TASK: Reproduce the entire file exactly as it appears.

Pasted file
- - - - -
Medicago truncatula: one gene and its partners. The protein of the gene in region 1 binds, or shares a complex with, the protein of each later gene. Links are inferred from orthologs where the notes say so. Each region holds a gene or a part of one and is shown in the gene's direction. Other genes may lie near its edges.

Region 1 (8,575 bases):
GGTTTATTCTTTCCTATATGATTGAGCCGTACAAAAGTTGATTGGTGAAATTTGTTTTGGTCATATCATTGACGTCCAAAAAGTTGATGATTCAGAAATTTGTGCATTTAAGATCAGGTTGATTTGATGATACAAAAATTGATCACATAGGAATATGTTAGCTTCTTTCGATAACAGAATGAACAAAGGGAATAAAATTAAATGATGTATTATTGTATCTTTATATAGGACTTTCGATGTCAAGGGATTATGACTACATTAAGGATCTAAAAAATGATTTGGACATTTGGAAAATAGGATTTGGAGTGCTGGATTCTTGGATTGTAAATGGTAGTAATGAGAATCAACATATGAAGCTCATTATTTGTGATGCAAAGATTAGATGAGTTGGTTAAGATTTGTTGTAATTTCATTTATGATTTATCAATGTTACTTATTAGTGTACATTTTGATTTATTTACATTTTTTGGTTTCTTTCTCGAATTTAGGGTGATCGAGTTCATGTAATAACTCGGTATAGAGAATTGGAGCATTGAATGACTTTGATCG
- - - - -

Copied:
Medicago truncatula: one gene and its partners. The protein of the gene in region 1 binds, or shares a complex with, the protein of each later gene. Links are inferred from orthologs where the notes say so. Each region holds a gene or a part of one and is shown in the gene's direction. Other genes may lie near its edges.

Region 1 (8,575 bases):
GGTTTATTCTTTCCTATATGATTGAGCCGTACAAAAGTTGATTGGTGAAATTTGTTTTGGTCATATCATTGACGTCCAAAAAGTTGATGATTCAGAAATTTGTGCATTTAAGATCAGGTTGATTTGATGATACAAAAATTGATCACATAGGAATATGTTAGCTTCTTTCGATAACAGAATGAACAAAGGGAATAAAATTAAATGATGTATTATTGTATCTTTATATAGGACTTTCGATGTCAAGGGATTATGACTACATTAAGGATCTAAAAAATGATTTGGACATTTGGAAAATAGGATTTGGAGTGCTGGATTCTTGGATTGTAAATGGTAGTAATGAGAATCAACATATGAAGCTCATTATTTGTGATGCAAAGATTAGATGAGTTGGTTAAGATTTGTTGTAATTTCATTTATGATTTATCAATGTTACTTATTAGTGTACATTTTGATTTATTTACATTTTTTGGTTTCTTTCTCGAATTTAGGGTGATCGAGTTCATGTAATAACTCGGTATAGAGAATTGGAGCATTGAATGACTTTGATCG